Driving in inclement weather can be dangerous, and road conditions and visibility can deteriorate quickly and unexpectedly. While snowy, icy conditions might be the first weather-related challenge to come to mind, driving in the rain has its own set of hazards, too. When it rains, motorists need to contend with wet pavement, slick conditions, and poor visibility. In order to overcome weather-related obstacles, you may want to consider these tips for driving in the rain.

Visibility and Stopping Time
The Federal Highway Administration says rain can reduce visibility, and wet pavement can make it harder to maneuver and stop your vehicle. In other words, you may need to slow down when you’re driving in the rain, to help ensure you maintain control of your car and can stop when you need to. It’s also a good idea to leave a safe distance between your vehicle and the vehicle in front of you, so you will be able to stop in time if that vehicle brakes.

Also, make sure your headlights are turned on at all times when it’s raining. You not only want your field of vision to be clear and well-lit, but you want to make sure the other motorists on the highway can see your vehicle, as well.

In addition to reduced maneuverability and longer stop times, another wet pavement hazard is hydroplaning, which occurs when your tires lose contact with the road and ride on the water. Speed is one of the main factors that can cause hydroplaning, and another reason to decrease your speed when driving in the rain. You should also avoid slamming on the brakes when it is raining, which also could send your car into a skid.

Always make sure your tires are in good shape. Balding tires have less traction, which can contribute to hydroplaning. In a 2011 article, Consumer Reports said its researchers found that hydroplaning occurred at a speed of three to four miles per hour lower on worn tires than it did on new tires.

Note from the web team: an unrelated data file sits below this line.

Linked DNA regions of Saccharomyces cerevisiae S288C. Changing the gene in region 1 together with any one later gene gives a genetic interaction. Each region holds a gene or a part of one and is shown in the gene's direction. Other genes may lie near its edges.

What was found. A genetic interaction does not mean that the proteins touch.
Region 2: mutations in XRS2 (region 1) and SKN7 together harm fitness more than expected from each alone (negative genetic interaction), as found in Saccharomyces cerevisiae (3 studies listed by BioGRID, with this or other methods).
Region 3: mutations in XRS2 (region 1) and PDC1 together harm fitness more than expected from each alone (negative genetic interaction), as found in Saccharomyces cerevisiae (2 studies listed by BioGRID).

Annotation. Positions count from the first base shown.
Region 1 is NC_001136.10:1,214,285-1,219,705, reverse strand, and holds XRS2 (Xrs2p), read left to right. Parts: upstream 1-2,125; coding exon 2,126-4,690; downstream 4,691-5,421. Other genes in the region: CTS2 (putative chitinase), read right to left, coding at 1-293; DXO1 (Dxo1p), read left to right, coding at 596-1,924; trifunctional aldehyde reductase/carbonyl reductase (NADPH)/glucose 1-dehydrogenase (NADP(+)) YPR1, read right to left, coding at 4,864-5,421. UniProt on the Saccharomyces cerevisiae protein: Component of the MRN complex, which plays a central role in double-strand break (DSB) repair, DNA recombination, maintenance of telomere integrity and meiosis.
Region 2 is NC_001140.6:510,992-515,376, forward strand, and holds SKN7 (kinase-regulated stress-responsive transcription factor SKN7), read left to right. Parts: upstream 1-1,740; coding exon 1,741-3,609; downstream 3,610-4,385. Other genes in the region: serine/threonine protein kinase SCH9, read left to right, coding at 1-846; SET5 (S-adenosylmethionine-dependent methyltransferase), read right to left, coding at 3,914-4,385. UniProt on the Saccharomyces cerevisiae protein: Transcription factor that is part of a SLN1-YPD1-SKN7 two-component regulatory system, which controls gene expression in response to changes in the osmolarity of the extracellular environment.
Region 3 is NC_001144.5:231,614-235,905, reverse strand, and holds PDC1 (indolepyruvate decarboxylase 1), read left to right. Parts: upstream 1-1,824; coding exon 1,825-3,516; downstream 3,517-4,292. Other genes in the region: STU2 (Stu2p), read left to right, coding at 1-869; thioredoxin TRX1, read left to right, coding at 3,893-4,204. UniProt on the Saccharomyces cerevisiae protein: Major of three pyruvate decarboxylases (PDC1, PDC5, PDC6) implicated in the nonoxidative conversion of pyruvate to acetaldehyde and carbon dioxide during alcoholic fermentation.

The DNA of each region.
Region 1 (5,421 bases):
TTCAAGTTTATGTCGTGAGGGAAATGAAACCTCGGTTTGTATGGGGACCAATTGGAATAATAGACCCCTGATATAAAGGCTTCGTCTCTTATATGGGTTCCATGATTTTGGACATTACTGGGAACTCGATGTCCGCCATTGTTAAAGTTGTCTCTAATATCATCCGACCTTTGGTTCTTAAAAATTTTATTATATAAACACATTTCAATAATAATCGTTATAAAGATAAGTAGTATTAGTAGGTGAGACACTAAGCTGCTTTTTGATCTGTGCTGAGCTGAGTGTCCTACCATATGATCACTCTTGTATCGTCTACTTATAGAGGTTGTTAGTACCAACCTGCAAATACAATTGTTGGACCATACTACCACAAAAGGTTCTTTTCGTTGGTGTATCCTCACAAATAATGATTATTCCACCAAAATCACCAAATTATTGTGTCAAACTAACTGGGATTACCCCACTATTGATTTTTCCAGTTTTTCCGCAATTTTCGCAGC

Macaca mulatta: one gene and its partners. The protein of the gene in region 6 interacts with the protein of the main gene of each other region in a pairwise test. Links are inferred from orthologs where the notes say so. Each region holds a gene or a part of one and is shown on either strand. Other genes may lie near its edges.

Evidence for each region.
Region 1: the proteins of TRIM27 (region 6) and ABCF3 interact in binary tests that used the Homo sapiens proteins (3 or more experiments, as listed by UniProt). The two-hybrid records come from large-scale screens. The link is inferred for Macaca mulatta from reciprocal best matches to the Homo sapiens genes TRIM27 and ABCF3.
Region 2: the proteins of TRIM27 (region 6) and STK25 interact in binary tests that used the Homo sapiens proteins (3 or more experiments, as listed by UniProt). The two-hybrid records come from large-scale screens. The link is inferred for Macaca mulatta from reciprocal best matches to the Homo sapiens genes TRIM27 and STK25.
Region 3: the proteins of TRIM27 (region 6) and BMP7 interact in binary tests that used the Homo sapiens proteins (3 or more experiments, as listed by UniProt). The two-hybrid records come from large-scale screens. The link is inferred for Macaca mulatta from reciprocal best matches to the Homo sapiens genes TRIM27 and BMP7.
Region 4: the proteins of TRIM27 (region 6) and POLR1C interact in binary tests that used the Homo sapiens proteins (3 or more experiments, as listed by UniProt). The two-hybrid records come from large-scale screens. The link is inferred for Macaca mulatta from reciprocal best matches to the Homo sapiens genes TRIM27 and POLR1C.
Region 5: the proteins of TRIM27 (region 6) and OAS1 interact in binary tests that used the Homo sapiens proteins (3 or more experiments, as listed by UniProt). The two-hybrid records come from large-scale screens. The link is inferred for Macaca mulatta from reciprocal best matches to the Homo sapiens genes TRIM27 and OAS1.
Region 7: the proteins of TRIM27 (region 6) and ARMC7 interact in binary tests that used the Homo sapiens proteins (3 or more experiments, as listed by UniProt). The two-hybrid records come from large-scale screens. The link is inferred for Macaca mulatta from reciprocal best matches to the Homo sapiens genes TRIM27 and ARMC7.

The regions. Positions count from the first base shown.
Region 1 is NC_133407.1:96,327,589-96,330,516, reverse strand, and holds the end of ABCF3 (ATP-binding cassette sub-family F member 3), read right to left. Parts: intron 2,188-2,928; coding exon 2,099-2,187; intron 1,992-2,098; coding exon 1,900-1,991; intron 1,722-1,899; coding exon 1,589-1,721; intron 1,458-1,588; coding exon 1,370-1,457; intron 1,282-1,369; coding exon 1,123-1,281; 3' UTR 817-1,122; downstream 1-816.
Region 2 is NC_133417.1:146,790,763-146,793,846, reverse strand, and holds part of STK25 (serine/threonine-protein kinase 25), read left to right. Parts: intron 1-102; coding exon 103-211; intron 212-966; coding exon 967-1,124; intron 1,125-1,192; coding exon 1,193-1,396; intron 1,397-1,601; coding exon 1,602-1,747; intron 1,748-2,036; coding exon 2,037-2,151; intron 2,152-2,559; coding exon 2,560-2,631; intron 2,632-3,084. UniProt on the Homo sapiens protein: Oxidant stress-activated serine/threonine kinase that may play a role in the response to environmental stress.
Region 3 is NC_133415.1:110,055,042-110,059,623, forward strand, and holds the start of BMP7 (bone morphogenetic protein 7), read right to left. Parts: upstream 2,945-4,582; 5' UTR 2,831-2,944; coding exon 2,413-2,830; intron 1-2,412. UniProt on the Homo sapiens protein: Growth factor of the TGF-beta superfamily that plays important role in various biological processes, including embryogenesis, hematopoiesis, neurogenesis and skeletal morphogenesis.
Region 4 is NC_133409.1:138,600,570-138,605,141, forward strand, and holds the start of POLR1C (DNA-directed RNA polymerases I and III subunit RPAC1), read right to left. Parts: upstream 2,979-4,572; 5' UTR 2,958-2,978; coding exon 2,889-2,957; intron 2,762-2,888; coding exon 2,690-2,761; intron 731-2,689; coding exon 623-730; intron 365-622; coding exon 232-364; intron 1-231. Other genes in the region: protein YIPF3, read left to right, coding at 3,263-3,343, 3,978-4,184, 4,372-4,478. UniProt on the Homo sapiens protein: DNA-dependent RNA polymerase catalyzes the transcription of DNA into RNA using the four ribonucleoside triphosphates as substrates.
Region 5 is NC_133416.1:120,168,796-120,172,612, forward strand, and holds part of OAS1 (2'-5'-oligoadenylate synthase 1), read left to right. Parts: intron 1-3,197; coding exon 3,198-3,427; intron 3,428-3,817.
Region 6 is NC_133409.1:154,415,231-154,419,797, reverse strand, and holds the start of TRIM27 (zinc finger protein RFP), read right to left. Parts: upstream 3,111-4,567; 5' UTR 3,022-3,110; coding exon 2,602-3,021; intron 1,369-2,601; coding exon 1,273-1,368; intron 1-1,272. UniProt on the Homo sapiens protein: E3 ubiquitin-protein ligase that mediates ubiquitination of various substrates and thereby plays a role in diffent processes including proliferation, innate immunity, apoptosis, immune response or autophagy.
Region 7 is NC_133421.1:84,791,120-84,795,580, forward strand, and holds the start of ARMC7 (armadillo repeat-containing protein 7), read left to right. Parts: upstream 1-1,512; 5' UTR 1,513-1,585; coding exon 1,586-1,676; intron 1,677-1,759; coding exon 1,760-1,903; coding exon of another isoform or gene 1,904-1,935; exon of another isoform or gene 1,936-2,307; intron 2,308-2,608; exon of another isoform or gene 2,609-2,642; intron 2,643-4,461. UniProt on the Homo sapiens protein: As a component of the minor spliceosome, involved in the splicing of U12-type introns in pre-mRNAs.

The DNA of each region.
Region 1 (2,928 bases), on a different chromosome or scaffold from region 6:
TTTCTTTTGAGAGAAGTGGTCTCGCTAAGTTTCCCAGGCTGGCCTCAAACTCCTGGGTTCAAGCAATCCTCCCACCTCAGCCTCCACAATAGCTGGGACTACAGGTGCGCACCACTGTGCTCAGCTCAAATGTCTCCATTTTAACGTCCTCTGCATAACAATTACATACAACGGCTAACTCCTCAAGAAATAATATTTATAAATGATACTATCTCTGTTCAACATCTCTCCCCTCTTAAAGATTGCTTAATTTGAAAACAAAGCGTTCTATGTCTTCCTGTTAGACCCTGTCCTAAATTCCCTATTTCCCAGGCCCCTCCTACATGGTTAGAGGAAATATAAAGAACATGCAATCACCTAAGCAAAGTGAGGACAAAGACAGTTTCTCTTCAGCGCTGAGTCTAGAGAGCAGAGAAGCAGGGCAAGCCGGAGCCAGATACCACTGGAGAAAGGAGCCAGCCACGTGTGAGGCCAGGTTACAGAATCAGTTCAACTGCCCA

If you do begin to hydroplane on a wet roadway, various state drivers’ manuals suggest that you do the following:

  • Take your foot off the accelerator.
  • Do not hit the brake, as it may cause you to skid
  • Avoid pushing the brake or the accelerator until your car regains traction.

Standing Water

Driving through standing water can be dangerous and problematic. The National Weather Service says two feet of water can sweep most vehicles away, but you can lose control of your car in as little as six inches of water. So, if you can tell that the water on a roadway or parking lot is too deep, or if you cannot gauge its depth, it’s safest to turn around and avoid driving through it.

Be Prepared
It’s not only how you drive on wet roads that is important, but also how prepared you are for inclement weather conditions. As mentioned above, making sure your tire tread isn’t worn out so that your car can get good traction on wet roads is important. Here are a few tips to keep yourself prepared.

  • Check the weather forecast before leaving home.
  • Allow yourself extra time to reach your destination, in case you must drive more slowly because of rainy conditions.
  • Check your wiper blades to ensure they are in good working order.
  • Make sure your headlights are working, so you can see and be seen.
  • Equip your car with an emergency safety kit.

Driving in rainy weather can be tricky. You can’t control the weather forecast, but you can be prepared and take precautions to drive safely when the pavement is slick and the visibility is low.

This guest post comes from the editors of The Allstate Blog, which helps people prepare for the unpredictability of life.